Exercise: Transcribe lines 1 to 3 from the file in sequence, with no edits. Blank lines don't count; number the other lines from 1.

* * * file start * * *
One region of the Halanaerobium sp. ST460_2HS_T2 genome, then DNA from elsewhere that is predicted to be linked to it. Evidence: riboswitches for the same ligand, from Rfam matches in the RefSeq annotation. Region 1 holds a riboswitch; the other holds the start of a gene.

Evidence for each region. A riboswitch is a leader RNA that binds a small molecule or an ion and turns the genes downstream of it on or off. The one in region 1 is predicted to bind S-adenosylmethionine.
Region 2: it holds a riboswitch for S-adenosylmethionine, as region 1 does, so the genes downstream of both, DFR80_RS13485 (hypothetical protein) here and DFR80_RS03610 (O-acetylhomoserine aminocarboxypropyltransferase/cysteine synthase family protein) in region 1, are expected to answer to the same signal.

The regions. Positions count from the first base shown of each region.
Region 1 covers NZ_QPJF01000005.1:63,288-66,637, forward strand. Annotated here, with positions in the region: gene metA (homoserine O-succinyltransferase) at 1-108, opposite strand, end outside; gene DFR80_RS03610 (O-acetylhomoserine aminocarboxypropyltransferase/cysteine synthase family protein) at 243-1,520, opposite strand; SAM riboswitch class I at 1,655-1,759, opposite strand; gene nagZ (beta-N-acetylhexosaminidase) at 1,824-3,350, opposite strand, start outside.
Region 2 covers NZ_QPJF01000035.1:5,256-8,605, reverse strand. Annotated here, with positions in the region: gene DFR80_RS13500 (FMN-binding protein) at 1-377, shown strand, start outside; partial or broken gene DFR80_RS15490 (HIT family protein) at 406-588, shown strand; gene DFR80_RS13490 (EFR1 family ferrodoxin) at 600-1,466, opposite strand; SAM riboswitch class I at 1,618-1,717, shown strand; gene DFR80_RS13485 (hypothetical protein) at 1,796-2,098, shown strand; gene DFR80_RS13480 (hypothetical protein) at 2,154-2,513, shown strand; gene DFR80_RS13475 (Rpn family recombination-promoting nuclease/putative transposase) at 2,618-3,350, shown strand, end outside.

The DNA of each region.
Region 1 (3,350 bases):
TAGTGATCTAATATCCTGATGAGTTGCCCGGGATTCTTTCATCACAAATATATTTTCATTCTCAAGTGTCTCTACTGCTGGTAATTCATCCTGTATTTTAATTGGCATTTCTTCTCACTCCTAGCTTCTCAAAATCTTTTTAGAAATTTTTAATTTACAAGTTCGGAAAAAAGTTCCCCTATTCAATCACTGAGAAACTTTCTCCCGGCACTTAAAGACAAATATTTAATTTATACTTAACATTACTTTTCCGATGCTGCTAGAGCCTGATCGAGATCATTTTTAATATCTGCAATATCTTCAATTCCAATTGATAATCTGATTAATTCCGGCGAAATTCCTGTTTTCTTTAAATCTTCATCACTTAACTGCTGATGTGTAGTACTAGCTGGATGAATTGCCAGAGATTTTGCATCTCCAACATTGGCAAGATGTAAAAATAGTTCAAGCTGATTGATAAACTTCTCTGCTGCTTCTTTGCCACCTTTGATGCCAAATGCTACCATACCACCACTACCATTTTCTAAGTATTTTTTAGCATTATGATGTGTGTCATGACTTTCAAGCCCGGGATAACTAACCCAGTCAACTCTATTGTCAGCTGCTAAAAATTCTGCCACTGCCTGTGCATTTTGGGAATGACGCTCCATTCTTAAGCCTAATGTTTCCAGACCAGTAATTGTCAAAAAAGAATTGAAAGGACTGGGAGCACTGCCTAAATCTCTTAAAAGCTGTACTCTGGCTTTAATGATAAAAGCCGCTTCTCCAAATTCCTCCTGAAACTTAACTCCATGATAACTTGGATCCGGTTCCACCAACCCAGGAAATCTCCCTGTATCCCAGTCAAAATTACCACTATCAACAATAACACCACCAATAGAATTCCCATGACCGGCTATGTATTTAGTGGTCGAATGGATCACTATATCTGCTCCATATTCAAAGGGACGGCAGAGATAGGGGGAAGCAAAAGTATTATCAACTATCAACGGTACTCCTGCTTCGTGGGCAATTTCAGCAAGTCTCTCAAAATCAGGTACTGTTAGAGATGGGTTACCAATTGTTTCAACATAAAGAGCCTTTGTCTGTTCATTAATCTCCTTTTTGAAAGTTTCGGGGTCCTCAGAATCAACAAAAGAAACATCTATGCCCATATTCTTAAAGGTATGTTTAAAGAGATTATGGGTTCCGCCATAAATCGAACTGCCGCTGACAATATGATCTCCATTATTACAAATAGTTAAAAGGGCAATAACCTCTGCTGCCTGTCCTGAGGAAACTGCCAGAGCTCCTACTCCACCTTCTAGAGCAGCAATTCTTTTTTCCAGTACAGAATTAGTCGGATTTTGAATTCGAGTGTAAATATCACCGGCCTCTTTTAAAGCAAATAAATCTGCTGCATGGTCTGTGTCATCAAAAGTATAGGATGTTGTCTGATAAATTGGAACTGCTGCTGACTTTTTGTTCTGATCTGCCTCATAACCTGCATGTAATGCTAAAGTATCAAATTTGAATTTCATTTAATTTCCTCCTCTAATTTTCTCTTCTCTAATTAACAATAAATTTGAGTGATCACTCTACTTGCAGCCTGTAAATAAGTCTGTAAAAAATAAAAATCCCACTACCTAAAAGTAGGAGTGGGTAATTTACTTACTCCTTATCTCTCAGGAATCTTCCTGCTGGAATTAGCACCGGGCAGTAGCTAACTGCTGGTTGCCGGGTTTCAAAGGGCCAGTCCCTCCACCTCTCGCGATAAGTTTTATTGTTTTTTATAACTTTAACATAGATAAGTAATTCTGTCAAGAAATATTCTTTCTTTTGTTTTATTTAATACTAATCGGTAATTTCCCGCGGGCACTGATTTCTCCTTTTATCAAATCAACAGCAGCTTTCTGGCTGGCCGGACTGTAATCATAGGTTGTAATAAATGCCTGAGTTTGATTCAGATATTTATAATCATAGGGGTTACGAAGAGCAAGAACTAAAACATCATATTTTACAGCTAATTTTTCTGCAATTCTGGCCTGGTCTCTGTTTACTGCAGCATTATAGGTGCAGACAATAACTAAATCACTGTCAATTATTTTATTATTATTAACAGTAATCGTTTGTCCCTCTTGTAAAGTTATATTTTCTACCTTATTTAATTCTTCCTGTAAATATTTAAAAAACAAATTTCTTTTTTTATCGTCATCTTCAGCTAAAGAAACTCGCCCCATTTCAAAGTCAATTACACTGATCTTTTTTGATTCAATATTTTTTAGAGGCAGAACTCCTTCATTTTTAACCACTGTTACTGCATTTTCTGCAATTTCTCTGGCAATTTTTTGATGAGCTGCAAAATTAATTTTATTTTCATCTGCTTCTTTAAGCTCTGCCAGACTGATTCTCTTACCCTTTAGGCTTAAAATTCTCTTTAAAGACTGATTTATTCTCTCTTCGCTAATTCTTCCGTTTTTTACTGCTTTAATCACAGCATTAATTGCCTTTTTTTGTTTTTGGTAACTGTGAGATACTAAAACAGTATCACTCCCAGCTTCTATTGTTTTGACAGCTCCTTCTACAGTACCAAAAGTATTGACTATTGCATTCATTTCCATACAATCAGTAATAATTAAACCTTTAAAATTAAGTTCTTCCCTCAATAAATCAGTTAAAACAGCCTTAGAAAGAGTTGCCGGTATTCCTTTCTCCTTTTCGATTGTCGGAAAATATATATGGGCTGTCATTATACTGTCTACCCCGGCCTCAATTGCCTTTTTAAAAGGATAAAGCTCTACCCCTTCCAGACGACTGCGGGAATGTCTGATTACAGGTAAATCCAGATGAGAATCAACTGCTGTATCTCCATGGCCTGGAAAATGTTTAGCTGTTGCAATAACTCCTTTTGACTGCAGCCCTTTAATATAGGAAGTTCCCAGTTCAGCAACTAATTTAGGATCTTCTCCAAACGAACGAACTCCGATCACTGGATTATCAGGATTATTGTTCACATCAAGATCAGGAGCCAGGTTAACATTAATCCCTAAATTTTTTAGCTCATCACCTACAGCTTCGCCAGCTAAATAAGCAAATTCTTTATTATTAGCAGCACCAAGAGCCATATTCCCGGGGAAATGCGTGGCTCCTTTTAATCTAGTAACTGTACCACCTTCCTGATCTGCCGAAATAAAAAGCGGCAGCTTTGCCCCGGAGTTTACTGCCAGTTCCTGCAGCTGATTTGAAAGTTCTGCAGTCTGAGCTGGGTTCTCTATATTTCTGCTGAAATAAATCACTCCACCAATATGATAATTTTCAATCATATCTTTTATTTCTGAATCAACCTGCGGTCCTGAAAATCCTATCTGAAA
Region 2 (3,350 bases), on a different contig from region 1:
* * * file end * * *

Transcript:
One region of the Halanaerobium sp. ST460_2HS_T2 genome, then DNA from elsewhere that is predicted to be linked to it. Evidence: riboswitches for the same ligand, from Rfam matches in the RefSeq annotation. Region 1 holds a riboswitch; the other holds the start of a gene.

Evidence for each region. A riboswitch is a leader RNA that binds a small molecule or an ion and turns the genes downstream of it on or off. The one in region 1 is predicted to bind S-adenosylmethionine.
Region 2: it holds a riboswitch for S-adenosylmethionine, as region 1 does, so the genes downstream of both, DFR80_RS13485 (hypothetical protein) here and DFR80_RS03610 (O-acetylhomoserine aminocarboxypropyltransferase/cysteine synthase family protein) in region 1, are expected to answer to the same signal.